Smoked Fish and Tradition at Calumet Fisheries, Part 1

By Anthony Todd in Food on Nov 3, 2010 4:00PM

"We've been doing this so long, we move like ballroom dancers," declared Mundo Campos, smoker and chef of Calumet Fisheries. The co-owner, Mike Kotlick, agrees. "Not much has changed around here, and we like it that way," he said of his 60-year old business. Calumet Fisheries, opened in 1928 and owned by Kotlick's family since 1948, is a perfect example of a business that has found its place in the world. Producing some of the best smoked salmon, chub, shrimp and trout that we have ever had, using time-honored methods and selling directly to customers, Calumet fisheries is a true Chicago treasure. Located at the foot of the 95th street bridge, the location of the Blues Brother's famous jump, visiting Calumet Fisheries feels like stepping back in time to a moment when river traffic was the heart of Chicago's economy and smoked fish was a dinnertime staple.

When we arrived at 6:45, Campos was "pinning" Lake Michigan chubs - affixing them to a long wooden plank with spikes, so the fish could hang freely in the smokehouse. The fish brine overnight before being hung, and we arrived on the second day of the process, the actual smoking. According to Kotlick, Lake Michigan Chub is their most popular offering, but because of declining stocks, it's getting harder and harder to get. So, they smoke it when they can buy it from fishermen in Wisconsin, and the rest of the time the focus is on salmon and trout. They will smoke other fish, including sable and sturgeon, if a customer orders them in advance. Salmon is broken down before brining, and a thick needle is used to "string" the salmon - rather than being pinned, the salmon is hung by strings. The whole fish is smoked, from the head to the tail, the smoked heads used as a popular soup ingredient. On the day we visited, a customer had ordered an entire smoked salmon - a bargain that we plan to indulge in.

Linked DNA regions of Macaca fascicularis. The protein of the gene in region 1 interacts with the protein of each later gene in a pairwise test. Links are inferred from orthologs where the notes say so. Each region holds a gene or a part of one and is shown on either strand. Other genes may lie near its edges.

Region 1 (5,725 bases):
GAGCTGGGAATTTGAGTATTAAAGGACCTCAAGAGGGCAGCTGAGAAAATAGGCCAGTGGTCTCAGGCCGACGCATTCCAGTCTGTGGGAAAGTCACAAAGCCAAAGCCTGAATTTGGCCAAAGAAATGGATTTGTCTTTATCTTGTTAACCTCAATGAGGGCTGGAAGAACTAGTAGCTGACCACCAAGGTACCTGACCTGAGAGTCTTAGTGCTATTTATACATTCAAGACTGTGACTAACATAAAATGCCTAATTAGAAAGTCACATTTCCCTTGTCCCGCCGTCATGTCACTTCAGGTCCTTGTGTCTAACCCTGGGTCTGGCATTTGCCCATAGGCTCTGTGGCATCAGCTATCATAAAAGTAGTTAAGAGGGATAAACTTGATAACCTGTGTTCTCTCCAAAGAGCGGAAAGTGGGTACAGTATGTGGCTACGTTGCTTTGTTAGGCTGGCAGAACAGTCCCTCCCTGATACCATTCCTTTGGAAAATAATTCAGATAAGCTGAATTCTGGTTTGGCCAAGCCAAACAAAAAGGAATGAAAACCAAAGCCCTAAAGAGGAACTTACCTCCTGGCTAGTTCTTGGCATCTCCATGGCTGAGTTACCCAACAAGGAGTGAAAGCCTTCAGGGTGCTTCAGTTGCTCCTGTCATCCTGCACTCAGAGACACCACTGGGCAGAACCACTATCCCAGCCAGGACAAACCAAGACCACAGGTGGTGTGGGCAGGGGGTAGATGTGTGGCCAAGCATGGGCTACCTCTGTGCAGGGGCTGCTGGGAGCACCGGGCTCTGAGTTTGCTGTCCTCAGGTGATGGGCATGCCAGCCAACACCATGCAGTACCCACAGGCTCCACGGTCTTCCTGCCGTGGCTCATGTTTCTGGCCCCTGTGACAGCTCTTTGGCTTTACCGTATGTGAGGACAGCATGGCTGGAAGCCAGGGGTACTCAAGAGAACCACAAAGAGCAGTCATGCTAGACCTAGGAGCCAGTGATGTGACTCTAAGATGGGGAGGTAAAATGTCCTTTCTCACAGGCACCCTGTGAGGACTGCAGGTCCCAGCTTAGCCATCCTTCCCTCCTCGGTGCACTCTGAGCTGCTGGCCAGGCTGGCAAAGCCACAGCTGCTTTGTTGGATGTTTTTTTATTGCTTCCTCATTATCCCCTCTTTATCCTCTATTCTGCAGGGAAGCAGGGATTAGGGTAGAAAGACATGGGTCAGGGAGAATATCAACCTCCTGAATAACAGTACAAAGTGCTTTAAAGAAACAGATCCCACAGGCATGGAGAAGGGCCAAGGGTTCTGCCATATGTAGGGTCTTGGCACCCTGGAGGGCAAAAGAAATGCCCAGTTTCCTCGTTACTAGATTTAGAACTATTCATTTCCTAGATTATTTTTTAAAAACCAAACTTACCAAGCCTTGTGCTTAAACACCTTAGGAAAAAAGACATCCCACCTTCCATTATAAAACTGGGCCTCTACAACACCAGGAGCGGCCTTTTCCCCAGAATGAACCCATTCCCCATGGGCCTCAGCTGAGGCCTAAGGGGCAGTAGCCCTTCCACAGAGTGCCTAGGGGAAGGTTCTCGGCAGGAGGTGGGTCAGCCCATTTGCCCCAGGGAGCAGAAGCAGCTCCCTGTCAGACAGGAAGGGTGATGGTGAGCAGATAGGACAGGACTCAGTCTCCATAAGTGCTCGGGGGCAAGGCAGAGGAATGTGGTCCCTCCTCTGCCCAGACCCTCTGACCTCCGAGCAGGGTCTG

The original smokehouse, black with decades of use, was already being stoked up when we arrived. Campos builds fires in the bottom of the smokehouse, and when all the fish are prepared, they are hung in the house. The fish are first cooked over the open flame with the doors open. Once the fish are done, a condition judged by the instinct of the smoker rather than any modern technology, the doors are closed and the fish are allowed to smoke until they absorb extra flavor and color. Our favorite offering is rubbed with peppercorns and garlic before it is smoked, adding an extra kick.

Tomorrow, in part two, we will discuss Calumet Fisheries' retail operation, their encounter with Anthony Bourdain, the James Beard foundation, and why they have the best fried shrimp in the city of Chicago. Stay tuned!